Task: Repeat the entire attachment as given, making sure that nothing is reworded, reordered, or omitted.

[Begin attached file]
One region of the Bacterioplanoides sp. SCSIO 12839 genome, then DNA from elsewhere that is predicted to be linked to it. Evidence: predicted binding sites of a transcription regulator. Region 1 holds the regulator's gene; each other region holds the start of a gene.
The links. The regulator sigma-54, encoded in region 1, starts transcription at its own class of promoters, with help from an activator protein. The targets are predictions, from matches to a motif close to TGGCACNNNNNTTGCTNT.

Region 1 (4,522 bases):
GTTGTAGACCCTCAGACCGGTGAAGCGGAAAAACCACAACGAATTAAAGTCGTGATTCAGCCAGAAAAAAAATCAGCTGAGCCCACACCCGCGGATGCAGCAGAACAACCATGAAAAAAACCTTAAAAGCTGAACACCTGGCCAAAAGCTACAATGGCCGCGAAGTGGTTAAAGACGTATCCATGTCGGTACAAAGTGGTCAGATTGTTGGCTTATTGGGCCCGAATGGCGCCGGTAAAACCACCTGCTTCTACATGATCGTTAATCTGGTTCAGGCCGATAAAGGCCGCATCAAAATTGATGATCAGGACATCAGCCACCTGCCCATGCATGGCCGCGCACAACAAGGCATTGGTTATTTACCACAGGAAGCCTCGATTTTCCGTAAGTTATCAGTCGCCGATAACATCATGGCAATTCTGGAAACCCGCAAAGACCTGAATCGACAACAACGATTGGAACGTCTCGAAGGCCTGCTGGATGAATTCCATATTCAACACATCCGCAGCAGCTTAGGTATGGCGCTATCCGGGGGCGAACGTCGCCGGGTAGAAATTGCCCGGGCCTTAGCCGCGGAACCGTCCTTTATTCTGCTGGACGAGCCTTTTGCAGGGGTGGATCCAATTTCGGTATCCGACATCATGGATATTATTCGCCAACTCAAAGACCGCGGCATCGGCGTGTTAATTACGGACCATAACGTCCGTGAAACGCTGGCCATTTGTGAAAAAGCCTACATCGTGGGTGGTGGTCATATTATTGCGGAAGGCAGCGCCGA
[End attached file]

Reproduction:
One region of the Bacterioplanoides sp. SCSIO 12839 genome, then DNA from elsewhere that is predicted to be linked to it. Evidence: predicted binding sites of a transcription regulator. Region 1 holds the regulator's gene; each other region holds the start of a gene.
The links. The regulator sigma-54, encoded in region 1, starts transcription at its own class of promoters, with help from an activator protein. The targets are predictions, from matches to a motif close to TGGCACNNNNNTTGCTNT.

Region 1 (4,522 bases):
GTTGTAGACCCTCAGACCGGTGAAGCGGAAAAACCACAACGAATTAAAGTCGTGATTCAGCCAGAAAAAAAATCAGCTGAGCCCACACCCGCGGATGCAGCAGAACAACCATGAAAAAAACCTTAAAAGCTGAACACCTGGCCAAAAGCTACAATGGCCGCGAAGTGGTTAAAGACGTATCCATGTCGGTACAAAGTGGTCAGATTGTTGGCTTATTGGGCCCGAATGGCGCCGGTAAAACCACCTGCTTCTACATGATCGTTAATCTGGTTCAGGCCGATAAAGGCCGCATCAAAATTGATGATCAGGACATCAGCCACCTGCCCATGCATGGCCGCGCACAACAAGGCATTGGTTATTTACCACAGGAAGCCTCGATTTTCCGTAAGTTATCAGTCGCCGATAACATCATGGCAATTCTGGAAACCCGCAAAGACCTGAATCGACAACAACGATTGGAACGTCTCGAAGGCCTGCTGGATGAATTCCATATTCAACACATCCGCAGCAGCTTAGGTATGGCGCTATCCGGGGGCGAACGTCGCCGGGTAGAAATTGCCCGGGCCTTAGCCGCGGAACCGTCCTTTATTCTGCTGGACGAGCCTTTTGCAGGGGTGGATCCAATTTCGGTATCCGACATCATGGATATTATTCGCCAACTCAAAGACCGCGGCATCGGCGTGTTAATTACGGACCATAACGTCCGTGAAACGCTGGCCATTTGTGAAAAAGCCTACATCGTGGGTGGTGGTCATATTATTGCGGAAGGCAGCGCCGA